SANTA MARIA - Santa Barbara County law enforcement agencies are rejecting a recommendation from the County Grand Jury to make so-called "dash cam" videos of people caught on tape during a crime or routine traffic stop available to them.
They are captivating images that provide valuable answers and evidence for law enforcement and the public.
In its report entitled "To be Seen or Not to be Seen", the County Grand Jury wanted to know the legal basis for allowing citizens, parents or guardians access to patrol vehicle video recordings.
The Grand Jury believes if access is gained early in the process the number of citizen complaints and lawsuits might be reduced.
It its many recommendations, the Grand Jury wants all law enforcement agencies in Santa Barbara county to not only allow citizens to view dash cam videos of themselves but also be notified by law enforcement if there is a video recording of their encounter and when and where they can watch it.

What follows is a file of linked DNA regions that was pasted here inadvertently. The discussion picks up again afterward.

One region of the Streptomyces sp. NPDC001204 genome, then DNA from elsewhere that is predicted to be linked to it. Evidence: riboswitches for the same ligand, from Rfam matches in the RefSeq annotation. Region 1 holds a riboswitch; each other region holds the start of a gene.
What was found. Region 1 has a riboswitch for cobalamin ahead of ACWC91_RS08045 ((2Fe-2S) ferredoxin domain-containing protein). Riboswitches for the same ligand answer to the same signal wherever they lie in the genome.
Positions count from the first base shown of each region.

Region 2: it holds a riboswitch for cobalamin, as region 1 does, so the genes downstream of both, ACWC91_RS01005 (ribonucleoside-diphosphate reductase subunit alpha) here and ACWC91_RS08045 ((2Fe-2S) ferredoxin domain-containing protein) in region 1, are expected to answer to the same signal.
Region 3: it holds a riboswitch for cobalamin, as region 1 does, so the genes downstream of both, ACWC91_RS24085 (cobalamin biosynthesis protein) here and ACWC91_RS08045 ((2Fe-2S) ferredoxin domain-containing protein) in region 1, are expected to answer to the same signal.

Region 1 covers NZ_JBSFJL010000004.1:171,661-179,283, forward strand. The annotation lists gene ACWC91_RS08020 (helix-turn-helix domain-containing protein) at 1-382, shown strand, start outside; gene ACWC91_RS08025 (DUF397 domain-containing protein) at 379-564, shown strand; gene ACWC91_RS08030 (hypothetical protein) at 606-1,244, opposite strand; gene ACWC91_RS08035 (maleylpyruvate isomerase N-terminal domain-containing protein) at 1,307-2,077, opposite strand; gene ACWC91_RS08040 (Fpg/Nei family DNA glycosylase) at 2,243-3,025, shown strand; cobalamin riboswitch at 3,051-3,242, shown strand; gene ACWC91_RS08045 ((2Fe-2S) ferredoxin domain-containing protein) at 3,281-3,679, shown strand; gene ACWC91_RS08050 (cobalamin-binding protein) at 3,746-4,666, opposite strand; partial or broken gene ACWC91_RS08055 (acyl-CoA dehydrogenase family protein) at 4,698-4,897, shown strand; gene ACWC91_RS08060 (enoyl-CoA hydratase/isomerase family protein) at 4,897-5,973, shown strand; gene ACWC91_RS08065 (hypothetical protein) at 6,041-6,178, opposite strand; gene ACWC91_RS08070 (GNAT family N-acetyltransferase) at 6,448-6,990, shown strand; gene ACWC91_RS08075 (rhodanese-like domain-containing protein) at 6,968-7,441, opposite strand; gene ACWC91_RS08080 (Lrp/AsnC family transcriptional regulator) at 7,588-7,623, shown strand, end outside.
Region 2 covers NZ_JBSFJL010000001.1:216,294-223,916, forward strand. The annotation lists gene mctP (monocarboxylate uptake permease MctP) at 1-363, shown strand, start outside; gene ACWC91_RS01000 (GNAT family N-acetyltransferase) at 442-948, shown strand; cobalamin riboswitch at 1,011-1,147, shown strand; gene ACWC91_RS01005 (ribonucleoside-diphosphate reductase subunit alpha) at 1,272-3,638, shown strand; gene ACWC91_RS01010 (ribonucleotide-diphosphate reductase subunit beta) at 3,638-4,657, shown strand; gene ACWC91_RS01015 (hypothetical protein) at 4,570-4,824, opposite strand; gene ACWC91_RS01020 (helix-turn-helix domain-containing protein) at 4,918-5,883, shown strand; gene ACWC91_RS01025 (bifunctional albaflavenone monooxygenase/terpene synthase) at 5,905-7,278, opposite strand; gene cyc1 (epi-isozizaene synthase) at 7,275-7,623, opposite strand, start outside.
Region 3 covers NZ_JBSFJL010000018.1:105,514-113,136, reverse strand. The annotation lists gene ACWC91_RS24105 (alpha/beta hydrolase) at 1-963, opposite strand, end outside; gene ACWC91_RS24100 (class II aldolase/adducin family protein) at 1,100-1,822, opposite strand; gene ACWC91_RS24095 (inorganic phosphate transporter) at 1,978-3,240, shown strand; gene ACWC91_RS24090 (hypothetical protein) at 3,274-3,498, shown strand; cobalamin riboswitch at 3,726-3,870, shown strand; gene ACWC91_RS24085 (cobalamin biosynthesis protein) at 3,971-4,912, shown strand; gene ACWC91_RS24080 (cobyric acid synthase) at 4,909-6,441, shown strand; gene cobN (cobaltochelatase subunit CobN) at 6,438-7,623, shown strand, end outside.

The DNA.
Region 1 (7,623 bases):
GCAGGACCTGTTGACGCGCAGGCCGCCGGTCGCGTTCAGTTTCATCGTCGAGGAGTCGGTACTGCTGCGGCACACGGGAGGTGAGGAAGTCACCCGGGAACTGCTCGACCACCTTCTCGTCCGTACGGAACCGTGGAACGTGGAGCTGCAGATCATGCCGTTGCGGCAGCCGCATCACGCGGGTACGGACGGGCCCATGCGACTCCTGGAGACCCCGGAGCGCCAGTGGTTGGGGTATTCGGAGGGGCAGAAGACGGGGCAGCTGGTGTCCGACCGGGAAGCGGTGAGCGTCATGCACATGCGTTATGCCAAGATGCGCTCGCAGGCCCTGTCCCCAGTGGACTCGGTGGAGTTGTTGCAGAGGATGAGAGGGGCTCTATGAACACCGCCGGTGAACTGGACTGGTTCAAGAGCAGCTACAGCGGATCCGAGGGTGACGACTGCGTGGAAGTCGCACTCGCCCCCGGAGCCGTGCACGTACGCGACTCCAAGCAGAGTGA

"It would appear from the surface that the law enforcement community is not to willing to cooperate with the Grand Jury's requests", said Santa Maria City Councilman Mike Cordero during a brief discussion about the issue during Tuesday's council meeting.
The Santa Maria City Council added its voice of opposition to the Grand Jury report citing, among other things, the tremendous burden it would place on already stretched law enforcement resources.
"Its not a matter of not being cooperative", Cordero said Tuesday night, "I just want to make sure the public understands that this is truly a matter of just being unreasonable."
"They are not the catch-all for every single event that occurs out there on the street", adds outgoing Lompoc Police Chief Tim Dabney, "they are just an evidence gathering tool."
The Grand Jury says allowing access to dash cam videos will ultimate reduce law enforcement staff time and expenses and increase transparency of law enforcement activities at a time when the public demands it.
The Grand Jury also found that the Santa Barbara Police Department and the Guadalupe Police Department are the only two law enforcement agencies in the county that do not have dash cams installed in all of their patrol cars.
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